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HashiCorp Consul Service on Azure

Discover HashiCorp Consul Service on Azure Configuration

In the Deploy HashiCorp Consul Service on Azure tutorial you deployed an HashiCorp Consul Service (HCS) instance on Azure servers. The next step, before deploying clients and services, is to discover information about your servers. In this tutorial, you will retrieve the HCS on Azure data including server connection information, Consul agent configuration, and Consul certificates.


To successfully complete this tutorial, you need previous experience with Azure. You will also need the following:

»Configure AZ tool to communicate with HCS

In this tutorial collection you will use the Azure CLI tool to retrieve information about your managed HCS on Azure.

HashiCorp provides an Azure CLI extension to interact with your HCS cluster.

»Install the HashiCorp extension

You can install the extension directly from your shell using the az command:

$ az extension add \
Are you sure you want to install this extension? (y/n): y
The installed extension 'hcs' is in preview.

»Login to your Azure account

First, login into Azure using the CLI tool.

$ az login
To sign in, use a web browser to open the page and enter the code A2J3NELBP to authenticate.

The command redirects you to a web page where you can authorize your login. Use the same credentials for this login as you used to access the Azure console and create your HCS on Azure servers.

»Retrieve Consul client configuration and certificates

Now that you have installed the hcs extension to your Azure CLI tool, you can retrieve Consul client configuration and certificates. We used learn-hcs-lab as Azure resource group and learnlab as managed application name in the previous tutorial. Change the arguments with the names you used during the initial configuration for your HCS instance.

$ az hcs get-config \
  --resource-group learn-hcs-lab \
  --name learnlab
Command group 'hcs' is in preview. It may be changed/removed in a future release.
Wrote Consul client configuration to consul.json
Wrote Consul CA file to ca.pem

The command will create two files:

  • consul.json - containing the Consul agent configuration for the clients.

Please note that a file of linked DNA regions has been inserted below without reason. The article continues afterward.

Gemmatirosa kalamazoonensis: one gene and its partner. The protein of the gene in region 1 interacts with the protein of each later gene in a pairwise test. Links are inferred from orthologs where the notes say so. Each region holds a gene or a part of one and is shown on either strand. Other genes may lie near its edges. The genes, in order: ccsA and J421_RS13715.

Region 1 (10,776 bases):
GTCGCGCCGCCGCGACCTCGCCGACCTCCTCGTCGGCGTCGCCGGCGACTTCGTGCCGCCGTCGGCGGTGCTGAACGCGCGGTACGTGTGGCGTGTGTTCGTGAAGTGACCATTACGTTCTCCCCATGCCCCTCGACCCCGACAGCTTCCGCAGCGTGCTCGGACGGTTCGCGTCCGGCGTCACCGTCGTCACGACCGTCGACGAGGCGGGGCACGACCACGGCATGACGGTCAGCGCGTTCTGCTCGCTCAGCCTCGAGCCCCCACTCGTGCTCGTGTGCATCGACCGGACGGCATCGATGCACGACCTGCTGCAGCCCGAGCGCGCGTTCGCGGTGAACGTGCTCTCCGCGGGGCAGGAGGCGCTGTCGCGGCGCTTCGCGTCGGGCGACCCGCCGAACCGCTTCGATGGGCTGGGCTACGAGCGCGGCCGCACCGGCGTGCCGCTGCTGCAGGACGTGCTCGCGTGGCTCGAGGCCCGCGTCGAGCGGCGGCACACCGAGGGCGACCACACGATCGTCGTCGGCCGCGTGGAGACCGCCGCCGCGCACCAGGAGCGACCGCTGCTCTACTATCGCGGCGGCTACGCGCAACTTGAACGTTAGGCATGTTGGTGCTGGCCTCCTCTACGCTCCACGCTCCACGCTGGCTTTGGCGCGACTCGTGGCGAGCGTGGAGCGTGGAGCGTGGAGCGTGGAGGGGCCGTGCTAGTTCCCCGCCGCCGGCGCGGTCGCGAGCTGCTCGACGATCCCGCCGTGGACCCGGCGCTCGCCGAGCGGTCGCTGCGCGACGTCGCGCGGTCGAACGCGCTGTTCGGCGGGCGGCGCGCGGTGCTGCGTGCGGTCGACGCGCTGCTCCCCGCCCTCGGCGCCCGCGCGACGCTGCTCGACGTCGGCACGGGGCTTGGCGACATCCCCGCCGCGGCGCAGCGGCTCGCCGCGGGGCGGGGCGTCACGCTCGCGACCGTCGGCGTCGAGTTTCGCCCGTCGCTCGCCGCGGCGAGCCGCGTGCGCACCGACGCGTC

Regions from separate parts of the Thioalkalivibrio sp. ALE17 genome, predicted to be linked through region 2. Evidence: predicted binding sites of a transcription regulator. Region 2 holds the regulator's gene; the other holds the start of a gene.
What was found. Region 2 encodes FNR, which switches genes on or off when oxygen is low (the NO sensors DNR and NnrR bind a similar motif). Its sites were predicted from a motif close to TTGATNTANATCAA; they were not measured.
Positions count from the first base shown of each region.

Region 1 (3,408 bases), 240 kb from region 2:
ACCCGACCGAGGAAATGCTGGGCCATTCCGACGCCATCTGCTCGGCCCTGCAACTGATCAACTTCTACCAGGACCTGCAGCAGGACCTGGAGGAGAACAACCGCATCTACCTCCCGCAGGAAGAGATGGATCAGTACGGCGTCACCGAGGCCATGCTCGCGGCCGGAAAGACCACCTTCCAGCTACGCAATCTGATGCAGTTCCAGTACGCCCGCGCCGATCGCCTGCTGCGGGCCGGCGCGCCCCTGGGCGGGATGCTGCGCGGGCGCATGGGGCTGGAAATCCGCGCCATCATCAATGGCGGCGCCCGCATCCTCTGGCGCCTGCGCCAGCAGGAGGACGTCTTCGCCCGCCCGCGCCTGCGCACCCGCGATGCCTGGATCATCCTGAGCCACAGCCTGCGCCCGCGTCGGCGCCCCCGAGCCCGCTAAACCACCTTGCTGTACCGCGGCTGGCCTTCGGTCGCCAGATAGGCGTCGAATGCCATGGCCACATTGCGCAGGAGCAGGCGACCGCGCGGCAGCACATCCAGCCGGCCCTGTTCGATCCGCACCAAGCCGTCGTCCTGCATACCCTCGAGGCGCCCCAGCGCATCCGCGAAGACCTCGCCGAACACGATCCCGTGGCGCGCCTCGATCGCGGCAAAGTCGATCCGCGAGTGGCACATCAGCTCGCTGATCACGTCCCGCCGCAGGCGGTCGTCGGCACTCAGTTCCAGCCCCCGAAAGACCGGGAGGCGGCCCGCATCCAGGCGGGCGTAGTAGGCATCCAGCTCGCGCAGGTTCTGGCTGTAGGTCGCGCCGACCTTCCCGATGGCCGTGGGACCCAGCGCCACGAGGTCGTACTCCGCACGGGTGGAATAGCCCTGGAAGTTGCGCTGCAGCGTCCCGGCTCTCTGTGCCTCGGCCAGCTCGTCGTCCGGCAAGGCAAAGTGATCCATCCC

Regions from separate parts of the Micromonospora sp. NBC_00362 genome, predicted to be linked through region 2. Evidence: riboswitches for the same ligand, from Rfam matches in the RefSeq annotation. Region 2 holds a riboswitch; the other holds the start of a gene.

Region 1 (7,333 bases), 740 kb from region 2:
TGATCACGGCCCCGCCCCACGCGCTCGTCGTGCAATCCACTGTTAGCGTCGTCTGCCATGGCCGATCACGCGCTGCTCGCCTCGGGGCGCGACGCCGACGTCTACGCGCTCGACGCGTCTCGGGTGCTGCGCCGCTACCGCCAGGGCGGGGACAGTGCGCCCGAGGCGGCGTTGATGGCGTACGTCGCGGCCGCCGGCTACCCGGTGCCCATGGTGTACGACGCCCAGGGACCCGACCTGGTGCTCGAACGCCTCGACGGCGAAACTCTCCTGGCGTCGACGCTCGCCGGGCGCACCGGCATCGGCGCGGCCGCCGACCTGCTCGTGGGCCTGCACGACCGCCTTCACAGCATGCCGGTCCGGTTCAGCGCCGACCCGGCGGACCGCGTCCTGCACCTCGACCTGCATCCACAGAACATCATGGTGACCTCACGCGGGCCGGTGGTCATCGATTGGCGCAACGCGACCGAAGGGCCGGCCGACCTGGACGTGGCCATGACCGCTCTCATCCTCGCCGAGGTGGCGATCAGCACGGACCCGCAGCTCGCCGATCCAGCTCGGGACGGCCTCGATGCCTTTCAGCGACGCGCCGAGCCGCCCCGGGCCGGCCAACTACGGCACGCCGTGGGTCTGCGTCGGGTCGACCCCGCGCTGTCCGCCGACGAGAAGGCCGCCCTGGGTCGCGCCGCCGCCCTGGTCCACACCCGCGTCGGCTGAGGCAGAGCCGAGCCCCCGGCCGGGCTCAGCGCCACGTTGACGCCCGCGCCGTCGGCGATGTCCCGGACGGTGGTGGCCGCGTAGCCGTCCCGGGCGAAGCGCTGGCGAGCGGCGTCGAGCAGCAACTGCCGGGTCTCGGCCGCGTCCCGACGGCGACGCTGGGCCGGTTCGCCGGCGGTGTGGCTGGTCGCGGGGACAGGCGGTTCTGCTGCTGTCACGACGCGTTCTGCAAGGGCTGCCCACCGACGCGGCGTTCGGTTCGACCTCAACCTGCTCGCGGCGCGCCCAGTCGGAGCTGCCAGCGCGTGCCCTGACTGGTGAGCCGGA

• ca.pem - containing certificates for the Consul HCS CA to be used with auto-encrypt enabled

»Check agent configuration

If you want to check the configuration HCS created for your clients you can inspect the file consul.json.

$ cat consul.json 
  "acl": {
    "enabled": true,
    "down_policy": "async-cache",
    "default_policy": "deny",
    "tokens": {
      "agent": ""
  "ca_file": "./ca.pem",
  "verify_outgoing": true,
  "datacenter": "dc1",
  "encrypt": "Lb64vf/kICB4wiW+gmnHhw==",
  "server": false,
  "log_level": "INFO",
  "ui": true,
  "retry_join": [
  "auto_encrypt": {
    "tls": true

Fields of note from the automatic client configuration are:

  • acl - The ACL system is enabled with "default_policy": "deny". In the following section you'll learn how to bootstrap the ACL system and retrieve the administrative token.

  • encrypt - It is configured for gossip encryption and includes the key which is going to be used by the datacenter to secure gossip communication.

  • auto_encrypt - It is configured for TLS encryption and to use the auto encryption method that automatically distributes certificates to the clients.

  • retry_join - It is configured to join the servers at startup.

»Bootstrap the ACL system

To start the configuration of the ACL system, retrieve the administrative token from HCS.

$ az hcs create-token \
  --resource-group learn-hcs-lab \
  --name learnlab
  "masterToken": {
    "accessorId": "5bc32be0-57e4-9840-4cad-209a3c0b9b82",
    "secretId": "05c75a1d-6f2a-864c-9aaa-bf49693802a4"

Using the administrative token, identified by the value of SecretID, you can create policies and tokens to define ACLs for your client nodes.

»Next steps

In this tutorial you used the Azure CLI tool to discover information about HCS on Azure and to bootstrap the ACL system in your Consul datacenter. With the Consul server agent configuration, the TLS certificate, and the ACL token you created, you can now add Consul clients to your Consul service. Continue to the Connect VM-based Applications to HashiCorp Consul Service on Azure tutorial to connect an Azure VM and install a Consul client or Connect an Azure Kubernetes Service (AKS) cluster to HashiCorp Consul Service on Azure tutorial to connect Consul clients deployed into a Kubernetes cluster.

To learn more about the Consul ACL system and how to create ACL tokens, complete the Secure Consul with ACLs tutorial.

To learn more about TLS encryption and configuration settings, read the Secure Agent Communication with TLS Encryption tutorial.

If you have any feedback for the HashiCorp Engineering or SRE team, including leaving comments and filing bugs, please contact